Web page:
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Walking To Heel In Perfect Sync – Make It Your New Year Resolution!

By Anna Webb – Broadcaster, Author, Trainer, studied natural nutrition and therapies with the College of Integrated Veterinary Therapies (CIVT) 9 months ago 4592 Views

As it’s the Chinese ‘Year of the Dog’ there’s no excuse not to make some New Year’s resolutions that impact positively on your four-legged friend.

One study revealed that about 80% of dogs in the UK are not trained, which is a great shame as trained dogs are happy dogs, and certainly make happier owners!

If there’s one resolution that’s worth sticking to, it’s training a perfect walk to heel.

Some breeds get ‘heeling’ quicker than others. Collies will likely get the concept naturally compared to a Mini Bull Terrier, like my own Prudence, who will find it illogical!

The principle of all training is to have fun and play games based on your rules with teamwork.

What you feed your dog might impact on your training success. Studies have shown that high glycemic diets of processed kibble contribute to ‘attention deficit’ type behaviours.

Caused by the sugar spikes in carbohydrate heavy foods, it creates an inability to focus and promotes OCD behaviours.These can disappear when you feed a natural raw diet like Natural Instinct.

Lovely loose lead walking defines a relationship. It’s the culmination of training a variety of component parts or focus tools. These interplay to make teaching walk to heel a breeze.

Once you’ve mastered the art of walking to heel it can often be the key to unlock other behavioural issues as part of the dog’s holistic picture.

I know how much time, energy, consistency and patience it takes to convince your dog that walking in a straight line is much worthwhile than lunging to sniff a lamp-post.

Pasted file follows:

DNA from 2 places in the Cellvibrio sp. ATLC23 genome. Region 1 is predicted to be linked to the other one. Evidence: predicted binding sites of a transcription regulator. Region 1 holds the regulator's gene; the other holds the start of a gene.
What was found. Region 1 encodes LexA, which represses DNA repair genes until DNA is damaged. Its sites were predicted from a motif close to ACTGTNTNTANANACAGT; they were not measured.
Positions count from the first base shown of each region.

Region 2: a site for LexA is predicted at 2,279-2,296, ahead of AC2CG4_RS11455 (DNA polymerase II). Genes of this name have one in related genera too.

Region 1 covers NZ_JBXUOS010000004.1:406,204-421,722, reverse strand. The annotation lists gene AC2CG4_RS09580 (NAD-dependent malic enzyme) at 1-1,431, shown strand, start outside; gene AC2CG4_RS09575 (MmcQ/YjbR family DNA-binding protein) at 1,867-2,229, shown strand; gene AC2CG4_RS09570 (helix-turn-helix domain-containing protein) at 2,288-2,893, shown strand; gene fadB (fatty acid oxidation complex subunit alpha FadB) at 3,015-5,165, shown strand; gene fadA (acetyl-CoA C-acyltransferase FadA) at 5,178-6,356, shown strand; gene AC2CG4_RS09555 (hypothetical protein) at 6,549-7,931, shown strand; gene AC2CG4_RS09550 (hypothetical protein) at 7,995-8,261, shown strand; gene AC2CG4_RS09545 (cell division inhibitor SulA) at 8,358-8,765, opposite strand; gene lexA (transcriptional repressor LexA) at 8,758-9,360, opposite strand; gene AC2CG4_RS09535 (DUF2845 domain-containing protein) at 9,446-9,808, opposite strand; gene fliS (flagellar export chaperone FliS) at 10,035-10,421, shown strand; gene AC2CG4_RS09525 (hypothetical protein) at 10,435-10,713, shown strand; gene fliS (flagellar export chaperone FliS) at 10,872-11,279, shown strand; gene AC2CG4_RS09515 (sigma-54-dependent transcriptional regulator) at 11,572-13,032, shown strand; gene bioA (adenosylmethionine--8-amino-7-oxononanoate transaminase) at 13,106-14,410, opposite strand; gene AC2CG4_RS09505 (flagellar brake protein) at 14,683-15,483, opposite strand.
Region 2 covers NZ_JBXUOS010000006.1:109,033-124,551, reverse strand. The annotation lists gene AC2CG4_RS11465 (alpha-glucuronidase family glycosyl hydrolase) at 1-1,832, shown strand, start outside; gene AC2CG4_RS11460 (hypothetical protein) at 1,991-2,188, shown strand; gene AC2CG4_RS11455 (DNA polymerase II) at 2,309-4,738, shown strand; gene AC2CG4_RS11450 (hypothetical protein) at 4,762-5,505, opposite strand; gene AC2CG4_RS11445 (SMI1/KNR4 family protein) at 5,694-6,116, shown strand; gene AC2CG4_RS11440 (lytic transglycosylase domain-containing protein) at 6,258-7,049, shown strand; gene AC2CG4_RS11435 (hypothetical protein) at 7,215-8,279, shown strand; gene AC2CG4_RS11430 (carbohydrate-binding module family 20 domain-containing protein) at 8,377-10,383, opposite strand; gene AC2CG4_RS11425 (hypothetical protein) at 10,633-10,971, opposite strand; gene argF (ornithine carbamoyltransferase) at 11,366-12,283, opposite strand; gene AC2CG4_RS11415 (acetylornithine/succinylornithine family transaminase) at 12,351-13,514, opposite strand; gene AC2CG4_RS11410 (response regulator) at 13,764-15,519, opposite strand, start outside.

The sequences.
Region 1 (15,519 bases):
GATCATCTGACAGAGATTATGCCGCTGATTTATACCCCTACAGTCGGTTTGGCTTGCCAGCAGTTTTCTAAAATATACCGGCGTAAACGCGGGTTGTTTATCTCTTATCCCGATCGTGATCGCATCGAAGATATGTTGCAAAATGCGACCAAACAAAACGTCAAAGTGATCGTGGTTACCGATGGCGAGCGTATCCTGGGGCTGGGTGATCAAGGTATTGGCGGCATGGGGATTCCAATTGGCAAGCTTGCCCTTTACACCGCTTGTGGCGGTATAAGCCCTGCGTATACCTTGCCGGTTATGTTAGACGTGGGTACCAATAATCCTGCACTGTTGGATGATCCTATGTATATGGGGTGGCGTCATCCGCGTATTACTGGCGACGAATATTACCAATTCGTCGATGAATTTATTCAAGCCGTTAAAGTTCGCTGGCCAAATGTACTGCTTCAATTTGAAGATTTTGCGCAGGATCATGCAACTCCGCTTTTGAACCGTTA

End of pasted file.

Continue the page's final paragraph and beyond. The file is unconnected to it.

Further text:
Prudence and I began training in our front room, teaching her the heel position beside either of my legs. I’d reward every step with happy vocals, some Natural Instinct Beef Jerky, and the command ‘Together’.

We transferred into the garden upping the ante with different distractions and working on a long line. Weaving a recall into the proceedings to return to my leg. We also trained our necessary on our ‘Focus Tools’.

‘Proactive Playtime’ (referring back to our December blog), andtraining focus tools pays dividends to keep Prudence’s attention whether we’re waiting at a bus stop, or romping on the Hackney Marshes.

Our training walk to heel has involved four ‘focus tools’: ‘Touch my hand’; ‘Head up’; ‘Go Sniffing’ and ‘Tug the rope toy’.

Left to her own devices Prudence would pull like a train, and bounce sideways – horizontally bungee jumping - to absorb every smell or piece of dust en route.

Making matters more complicated Prudence is also a ‘planter’. Best describing the moment of dropping anchor and refusing to walk in my chosen direction.

I wait and completely ignore her at the end of the lead, until it slackens, (I’ve waited eight minutes!). To prove I am ignoring her, I’ll send text messages so as to not to reward her with any eye contact.

When the lead loosens, I quickly reward with a blast of ‘Touch’ my hand. Jollying her along repeating our walking ‘Mantra’: ‘forwards’; together; walking’. Reinforcing with well-timed food treats (as she is walking) and happy vocals.

When she struts ahead, our ‘Head-up’ command means she looks up, bang on cue. With her attention on me, its easy to guide her back ‘Together’ either with ‘Touch’ or a game of ‘Tug’.

‘Go Sniffing’ on command encourages dogs need to read their ‘pee-mail’. Otherwise our walks would be a series of stopping and starting.

Managing her ‘sniffing’ is using a natural behaviour to reward and break up the monotony of walking in a straight line.It’s a technique that I use anytime, anywhere as a handy focus tool to distract Prudence from cyclists or joggers, and pesky pigeons.

Make training fun with Natural Instinct’s selection of delicious treats:

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